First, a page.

In combat, you can sensibly thrust and block and get it all to work. At one point I was in Firsthold, a town taken by rebels, and rather than my normal zap-pull-stab combo, I was doing close quarters combat. I was blocking their attack, and then quickly lashing out while their big two-handed sword was still waving. And then blocking again when their sword came back at me. It worked for me, and it's probably the first time that has in any game.
Enchanting is fun. You collect 'runes' that you spot hanging round the landscape (yes, silly and with no justification, but that's gameplay). You then combine one of each of three types, and get a glyph, which is one of three types (for weaponry, jewelry or armour). And you apply that glyph to an item of the appropriate type, and it's improved (unless you've just replaced a previous and better glyph). You can start low and up the enchantment on something over time (though usually you'll be getting something better, and enchanting that).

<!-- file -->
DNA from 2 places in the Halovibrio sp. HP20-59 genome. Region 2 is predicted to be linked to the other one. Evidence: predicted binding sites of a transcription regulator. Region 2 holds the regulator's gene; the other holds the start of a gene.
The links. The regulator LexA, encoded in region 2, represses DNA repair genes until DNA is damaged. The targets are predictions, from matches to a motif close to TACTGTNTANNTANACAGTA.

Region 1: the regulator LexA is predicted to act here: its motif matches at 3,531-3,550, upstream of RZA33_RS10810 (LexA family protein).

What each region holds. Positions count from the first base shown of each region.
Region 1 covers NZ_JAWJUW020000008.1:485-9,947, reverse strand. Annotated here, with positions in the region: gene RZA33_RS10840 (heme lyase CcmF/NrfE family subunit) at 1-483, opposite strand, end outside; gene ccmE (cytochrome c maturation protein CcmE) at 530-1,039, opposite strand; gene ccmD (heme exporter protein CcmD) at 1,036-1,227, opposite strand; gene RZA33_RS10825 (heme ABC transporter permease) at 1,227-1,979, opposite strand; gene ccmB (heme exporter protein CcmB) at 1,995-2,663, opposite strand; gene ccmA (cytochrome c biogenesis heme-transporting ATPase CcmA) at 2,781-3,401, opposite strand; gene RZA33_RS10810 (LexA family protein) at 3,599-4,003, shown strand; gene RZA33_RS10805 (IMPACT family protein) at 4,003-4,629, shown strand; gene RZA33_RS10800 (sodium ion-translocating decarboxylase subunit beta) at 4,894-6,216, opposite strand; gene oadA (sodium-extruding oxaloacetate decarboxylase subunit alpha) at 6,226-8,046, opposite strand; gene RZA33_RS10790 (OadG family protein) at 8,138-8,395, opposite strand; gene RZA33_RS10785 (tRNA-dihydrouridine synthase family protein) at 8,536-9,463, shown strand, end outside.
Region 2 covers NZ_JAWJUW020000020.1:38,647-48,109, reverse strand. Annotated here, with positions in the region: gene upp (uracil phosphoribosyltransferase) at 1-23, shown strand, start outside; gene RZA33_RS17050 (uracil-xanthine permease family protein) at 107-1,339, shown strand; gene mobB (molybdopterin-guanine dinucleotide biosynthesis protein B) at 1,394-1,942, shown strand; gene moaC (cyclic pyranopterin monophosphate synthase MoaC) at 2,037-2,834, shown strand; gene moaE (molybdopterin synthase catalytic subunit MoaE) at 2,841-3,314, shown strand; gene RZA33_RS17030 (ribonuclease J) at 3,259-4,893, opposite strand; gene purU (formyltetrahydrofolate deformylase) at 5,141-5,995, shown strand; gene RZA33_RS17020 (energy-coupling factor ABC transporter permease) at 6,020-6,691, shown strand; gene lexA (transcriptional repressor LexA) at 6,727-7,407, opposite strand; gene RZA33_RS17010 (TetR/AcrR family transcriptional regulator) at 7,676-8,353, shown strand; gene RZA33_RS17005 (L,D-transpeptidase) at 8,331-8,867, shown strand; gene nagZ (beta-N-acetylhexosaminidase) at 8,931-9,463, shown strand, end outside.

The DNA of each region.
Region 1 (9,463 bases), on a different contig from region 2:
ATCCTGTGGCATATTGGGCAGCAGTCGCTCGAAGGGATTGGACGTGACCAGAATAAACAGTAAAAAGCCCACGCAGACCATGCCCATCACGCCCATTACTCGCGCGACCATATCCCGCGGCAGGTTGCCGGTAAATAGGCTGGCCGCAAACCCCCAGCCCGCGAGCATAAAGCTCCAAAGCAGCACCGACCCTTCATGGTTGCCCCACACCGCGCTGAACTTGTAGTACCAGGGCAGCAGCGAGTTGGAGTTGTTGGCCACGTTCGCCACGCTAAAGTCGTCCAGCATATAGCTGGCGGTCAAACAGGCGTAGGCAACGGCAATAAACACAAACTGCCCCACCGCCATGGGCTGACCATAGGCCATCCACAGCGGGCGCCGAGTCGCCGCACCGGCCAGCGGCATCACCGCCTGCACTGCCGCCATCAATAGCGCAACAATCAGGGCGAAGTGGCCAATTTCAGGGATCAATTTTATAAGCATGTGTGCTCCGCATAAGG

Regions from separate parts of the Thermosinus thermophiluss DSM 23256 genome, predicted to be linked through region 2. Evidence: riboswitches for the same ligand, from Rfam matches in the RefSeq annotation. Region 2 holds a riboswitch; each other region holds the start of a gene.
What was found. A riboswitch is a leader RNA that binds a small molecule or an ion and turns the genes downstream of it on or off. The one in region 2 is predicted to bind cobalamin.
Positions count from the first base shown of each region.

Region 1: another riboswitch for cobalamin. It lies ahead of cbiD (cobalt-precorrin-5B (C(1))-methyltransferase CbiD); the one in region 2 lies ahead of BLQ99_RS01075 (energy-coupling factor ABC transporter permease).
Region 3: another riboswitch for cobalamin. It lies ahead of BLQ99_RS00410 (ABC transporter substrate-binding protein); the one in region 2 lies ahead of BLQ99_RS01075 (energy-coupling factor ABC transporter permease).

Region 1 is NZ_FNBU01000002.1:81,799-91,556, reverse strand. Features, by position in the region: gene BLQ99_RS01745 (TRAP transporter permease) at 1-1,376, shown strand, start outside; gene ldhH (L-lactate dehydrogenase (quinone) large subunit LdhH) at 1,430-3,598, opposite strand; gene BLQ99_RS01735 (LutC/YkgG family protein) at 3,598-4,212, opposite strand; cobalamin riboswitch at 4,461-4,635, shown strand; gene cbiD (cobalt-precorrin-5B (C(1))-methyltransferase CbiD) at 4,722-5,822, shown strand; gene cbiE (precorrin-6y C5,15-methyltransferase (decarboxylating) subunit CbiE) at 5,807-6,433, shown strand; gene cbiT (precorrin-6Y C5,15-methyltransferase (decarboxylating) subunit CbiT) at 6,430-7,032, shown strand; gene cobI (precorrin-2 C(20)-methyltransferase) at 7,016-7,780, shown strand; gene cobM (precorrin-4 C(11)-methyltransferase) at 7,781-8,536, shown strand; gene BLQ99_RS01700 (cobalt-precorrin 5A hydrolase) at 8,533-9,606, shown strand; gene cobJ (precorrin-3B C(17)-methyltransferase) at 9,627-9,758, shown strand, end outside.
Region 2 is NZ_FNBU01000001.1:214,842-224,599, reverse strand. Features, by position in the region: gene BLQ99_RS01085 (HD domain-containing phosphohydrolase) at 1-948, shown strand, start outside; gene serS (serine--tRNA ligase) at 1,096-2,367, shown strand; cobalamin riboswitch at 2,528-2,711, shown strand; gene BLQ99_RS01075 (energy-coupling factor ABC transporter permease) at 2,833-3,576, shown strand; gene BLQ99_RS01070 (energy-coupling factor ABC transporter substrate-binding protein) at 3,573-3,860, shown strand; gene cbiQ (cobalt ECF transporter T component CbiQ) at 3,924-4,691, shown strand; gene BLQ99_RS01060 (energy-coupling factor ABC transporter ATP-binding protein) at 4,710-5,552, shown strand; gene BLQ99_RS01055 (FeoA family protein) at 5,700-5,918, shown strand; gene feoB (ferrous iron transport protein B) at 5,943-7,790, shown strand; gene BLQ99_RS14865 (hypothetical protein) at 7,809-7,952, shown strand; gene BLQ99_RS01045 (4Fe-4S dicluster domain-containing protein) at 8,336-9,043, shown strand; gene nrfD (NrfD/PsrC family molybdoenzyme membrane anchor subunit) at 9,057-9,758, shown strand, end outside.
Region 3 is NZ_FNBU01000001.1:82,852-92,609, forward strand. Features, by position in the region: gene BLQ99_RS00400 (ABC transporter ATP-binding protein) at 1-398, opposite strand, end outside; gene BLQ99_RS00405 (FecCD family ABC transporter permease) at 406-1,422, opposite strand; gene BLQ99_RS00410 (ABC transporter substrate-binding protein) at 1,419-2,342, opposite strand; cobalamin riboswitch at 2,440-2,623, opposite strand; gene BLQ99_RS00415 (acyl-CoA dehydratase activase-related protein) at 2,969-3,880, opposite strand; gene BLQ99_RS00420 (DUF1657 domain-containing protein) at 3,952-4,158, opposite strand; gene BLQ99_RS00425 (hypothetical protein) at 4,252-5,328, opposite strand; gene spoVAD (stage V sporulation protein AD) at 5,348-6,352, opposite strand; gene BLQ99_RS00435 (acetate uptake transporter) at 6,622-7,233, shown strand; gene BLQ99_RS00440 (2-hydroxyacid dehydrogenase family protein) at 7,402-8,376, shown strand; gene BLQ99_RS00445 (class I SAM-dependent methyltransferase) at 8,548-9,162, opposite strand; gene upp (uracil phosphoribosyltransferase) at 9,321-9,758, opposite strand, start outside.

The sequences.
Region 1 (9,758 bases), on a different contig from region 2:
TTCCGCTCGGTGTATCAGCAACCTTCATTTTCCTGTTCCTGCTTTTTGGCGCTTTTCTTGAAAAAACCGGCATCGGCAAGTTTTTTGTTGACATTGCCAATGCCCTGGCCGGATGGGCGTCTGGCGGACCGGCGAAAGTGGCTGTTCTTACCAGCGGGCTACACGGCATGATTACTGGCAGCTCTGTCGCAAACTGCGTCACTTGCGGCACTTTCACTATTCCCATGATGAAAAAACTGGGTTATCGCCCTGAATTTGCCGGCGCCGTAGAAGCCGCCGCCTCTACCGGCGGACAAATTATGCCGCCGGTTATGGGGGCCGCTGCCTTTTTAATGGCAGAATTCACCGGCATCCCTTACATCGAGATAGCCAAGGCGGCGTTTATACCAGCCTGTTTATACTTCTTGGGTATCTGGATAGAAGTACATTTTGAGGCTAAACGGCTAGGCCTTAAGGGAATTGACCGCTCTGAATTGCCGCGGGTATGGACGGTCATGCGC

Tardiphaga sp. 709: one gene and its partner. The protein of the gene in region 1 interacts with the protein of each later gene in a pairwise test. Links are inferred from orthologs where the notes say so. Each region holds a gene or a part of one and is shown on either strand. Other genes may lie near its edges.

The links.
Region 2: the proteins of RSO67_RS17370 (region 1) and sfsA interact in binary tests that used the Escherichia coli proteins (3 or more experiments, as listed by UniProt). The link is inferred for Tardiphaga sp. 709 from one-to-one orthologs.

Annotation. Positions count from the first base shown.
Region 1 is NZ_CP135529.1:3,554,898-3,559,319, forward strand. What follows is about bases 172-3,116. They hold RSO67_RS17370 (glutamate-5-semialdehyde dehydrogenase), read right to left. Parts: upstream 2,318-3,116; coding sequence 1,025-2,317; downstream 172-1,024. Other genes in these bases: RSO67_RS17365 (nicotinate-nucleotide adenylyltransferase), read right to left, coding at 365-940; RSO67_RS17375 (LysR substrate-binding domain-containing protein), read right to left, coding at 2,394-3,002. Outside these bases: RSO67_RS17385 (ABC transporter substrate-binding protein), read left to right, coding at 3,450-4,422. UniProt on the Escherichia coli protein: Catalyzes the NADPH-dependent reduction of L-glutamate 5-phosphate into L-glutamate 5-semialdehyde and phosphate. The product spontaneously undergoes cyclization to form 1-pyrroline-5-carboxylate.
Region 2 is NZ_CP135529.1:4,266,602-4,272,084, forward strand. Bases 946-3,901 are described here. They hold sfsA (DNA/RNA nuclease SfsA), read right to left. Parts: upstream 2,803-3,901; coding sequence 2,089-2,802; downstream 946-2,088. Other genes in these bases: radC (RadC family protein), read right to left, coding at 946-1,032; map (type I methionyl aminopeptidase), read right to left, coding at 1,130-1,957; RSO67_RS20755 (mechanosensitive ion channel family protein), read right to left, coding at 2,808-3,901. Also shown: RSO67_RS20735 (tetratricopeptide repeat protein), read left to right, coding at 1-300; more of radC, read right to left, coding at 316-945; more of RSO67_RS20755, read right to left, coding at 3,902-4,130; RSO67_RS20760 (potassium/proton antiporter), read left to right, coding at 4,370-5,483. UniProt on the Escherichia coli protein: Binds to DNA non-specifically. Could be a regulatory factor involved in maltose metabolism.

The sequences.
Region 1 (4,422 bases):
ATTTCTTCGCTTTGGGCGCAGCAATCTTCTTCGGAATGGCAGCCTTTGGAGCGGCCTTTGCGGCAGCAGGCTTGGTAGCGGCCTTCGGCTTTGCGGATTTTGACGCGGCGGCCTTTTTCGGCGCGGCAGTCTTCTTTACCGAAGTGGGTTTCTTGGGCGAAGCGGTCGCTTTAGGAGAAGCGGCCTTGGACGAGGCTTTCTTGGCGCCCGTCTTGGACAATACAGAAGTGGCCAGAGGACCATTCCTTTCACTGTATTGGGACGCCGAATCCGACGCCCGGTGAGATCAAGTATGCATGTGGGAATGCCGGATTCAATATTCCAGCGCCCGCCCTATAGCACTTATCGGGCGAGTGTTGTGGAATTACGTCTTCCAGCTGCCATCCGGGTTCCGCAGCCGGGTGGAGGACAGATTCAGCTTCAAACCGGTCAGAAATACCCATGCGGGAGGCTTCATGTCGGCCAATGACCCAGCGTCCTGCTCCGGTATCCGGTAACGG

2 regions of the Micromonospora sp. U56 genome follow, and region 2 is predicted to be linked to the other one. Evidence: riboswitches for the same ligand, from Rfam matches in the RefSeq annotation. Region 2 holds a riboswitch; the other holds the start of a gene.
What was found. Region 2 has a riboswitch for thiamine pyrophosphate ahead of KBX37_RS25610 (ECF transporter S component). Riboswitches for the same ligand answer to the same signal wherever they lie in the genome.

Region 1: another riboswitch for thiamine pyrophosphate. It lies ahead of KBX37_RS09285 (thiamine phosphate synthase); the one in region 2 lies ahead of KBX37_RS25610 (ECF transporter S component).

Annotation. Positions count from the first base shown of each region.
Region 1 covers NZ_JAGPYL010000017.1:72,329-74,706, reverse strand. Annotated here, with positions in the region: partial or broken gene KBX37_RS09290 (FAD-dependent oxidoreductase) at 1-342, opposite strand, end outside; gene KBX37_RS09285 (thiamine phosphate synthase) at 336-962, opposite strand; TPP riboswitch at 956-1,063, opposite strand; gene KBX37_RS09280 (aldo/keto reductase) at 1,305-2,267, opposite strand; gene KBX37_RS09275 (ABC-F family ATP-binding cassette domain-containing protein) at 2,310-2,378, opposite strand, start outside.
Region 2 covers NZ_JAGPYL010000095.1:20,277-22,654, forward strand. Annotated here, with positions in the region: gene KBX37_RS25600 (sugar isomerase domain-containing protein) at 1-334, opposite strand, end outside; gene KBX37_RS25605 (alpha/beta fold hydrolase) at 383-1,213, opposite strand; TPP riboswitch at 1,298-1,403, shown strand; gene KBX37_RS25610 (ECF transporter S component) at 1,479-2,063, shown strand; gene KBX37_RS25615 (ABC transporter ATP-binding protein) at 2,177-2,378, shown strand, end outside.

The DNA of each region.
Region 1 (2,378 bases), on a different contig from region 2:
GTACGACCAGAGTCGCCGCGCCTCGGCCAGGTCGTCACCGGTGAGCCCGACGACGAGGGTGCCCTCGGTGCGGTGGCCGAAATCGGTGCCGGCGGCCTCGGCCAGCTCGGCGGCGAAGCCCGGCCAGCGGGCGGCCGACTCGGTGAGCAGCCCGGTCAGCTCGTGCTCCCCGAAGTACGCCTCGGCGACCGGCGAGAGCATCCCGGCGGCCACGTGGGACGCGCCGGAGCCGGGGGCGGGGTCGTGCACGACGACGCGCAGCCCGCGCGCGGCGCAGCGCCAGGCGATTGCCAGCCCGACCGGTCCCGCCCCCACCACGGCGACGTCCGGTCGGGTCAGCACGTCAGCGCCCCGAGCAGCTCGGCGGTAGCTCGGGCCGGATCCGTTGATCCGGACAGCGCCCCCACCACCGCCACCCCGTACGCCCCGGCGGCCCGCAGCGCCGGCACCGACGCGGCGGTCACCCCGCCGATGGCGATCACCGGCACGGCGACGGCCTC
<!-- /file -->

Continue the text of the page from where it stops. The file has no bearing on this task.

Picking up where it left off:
The most useful crafting is clothing, woodwork or blacksmithery. In each case, you start off with basic abilities, able to make the appropriate item type for your race, but you can research attributes, such as sturdiness or precision. To research bow precision, for example, you first need a precise bow. That gets destroyed by the research, but a while later (6 hours to 2 days, for me so far, and the time is known in advance) you get to know how, when making a new bow, you can make it precise. You can only apply one attribute per item made, and it takes a specific gem (on sale from a convenient vendor if needed), and being able to make a precise bow doesn't make you able to make a precise staff, that's a different item type. But it's worth it, in that the attribute you learnt from a cheap bow for a level 1 character, you can now apply to one suitable for a level 14 character.
(Fishing, now, I've yet to see the point of fishing, but that may be because I have not invested much time in it at all. In WoW, a number of cooking recipes were for fish, but I've not seen any here for that.)